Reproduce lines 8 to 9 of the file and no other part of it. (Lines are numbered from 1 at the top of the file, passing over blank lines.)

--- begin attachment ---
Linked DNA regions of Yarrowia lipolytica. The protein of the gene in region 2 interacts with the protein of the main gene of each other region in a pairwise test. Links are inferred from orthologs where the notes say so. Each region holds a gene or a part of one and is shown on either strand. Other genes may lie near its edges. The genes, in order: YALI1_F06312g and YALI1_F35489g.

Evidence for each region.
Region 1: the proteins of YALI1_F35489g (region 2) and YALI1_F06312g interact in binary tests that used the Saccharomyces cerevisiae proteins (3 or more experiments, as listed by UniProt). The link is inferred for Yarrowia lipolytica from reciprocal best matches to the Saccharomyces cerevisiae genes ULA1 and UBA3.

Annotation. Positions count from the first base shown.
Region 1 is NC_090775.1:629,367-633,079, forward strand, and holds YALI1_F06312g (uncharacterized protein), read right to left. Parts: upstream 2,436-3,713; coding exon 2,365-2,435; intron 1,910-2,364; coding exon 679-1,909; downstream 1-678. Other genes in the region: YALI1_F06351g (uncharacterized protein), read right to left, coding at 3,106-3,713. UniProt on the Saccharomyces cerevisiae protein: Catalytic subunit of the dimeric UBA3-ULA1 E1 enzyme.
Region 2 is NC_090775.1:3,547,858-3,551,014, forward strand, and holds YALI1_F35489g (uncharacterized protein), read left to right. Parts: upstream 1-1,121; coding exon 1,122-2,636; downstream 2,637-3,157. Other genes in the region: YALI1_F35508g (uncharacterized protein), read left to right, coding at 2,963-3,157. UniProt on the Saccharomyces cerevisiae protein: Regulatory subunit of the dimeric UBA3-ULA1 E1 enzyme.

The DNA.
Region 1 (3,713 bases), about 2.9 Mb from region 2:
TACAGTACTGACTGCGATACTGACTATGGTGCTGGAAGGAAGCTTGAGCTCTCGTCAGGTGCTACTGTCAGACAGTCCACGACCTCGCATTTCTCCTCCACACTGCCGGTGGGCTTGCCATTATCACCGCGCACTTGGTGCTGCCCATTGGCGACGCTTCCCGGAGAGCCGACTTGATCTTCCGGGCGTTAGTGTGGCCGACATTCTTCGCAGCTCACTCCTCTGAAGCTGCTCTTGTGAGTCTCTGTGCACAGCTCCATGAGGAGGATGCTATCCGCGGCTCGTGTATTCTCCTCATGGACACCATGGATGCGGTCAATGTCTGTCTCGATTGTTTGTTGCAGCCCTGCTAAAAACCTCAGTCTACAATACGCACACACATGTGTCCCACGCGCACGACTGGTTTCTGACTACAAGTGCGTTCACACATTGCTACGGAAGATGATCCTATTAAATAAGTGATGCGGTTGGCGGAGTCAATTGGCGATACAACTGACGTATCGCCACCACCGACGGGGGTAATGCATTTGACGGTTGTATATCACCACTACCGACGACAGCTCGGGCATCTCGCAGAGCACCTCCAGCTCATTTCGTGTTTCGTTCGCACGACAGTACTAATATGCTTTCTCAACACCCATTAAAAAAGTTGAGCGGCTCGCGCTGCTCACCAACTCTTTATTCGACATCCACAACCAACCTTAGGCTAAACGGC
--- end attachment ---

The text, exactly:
Region 1 (3,713 bases), about 2.9 Mb from region 2:
TACAGTACTGACTGCGATACTGACTATGGTGCTGGAAGGAAGCTTGAGCTCTCGTCAGGTGCTACTGTCAGACAGTCCACGACCTCGCATTTCTCCTCCACACTGCCGGTGGGCTTGCCATTATCACCGCGCACTTGGTGCTGCCCATTGGCGACGCTTCCCGGAGAGCCGACTTGATCTTCCGGGCGTTAGTGTGGCCGACATTCTTCGCAGCTCACTCCTCTGAAGCTGCTCTTGTGAGTCTCTGTGCACAGCTCCATGAGGAGGATGCTATCCGCGGCTCGTGTATTCTCCTCATGGACACCATGGATGCGGTCAATGTCTGTCTCGATTGTTTGTTGCAGCCCTGCTAAAAACCTCAGTCTACAATACGCACACACATGTGTCCCACGCGCACGACTGGTTTCTGACTACAAGTGCGTTCACACATTGCTACGGAAGATGATCCTATTAAATAAGTGATGCGGTTGGCGGAGTCAATTGGCGATACAACTGACGTATCGCCACCACCGACGGGGGTAATGCATTTGACGGTTGTATATCACCACTACCGACGACAGCTCGGGCATCTCGCAGAGCACCTCCAGCTCATTTCGTGTTTCGTTCGCACGACAGTACTAATATGCTTTCTCAACACCCATTAAAAAAGTTGAGCGGCTCGCGCTGCTCACCAACTCTTTATTCGACATCCACAACCAACCTTAGGCTAAACGGC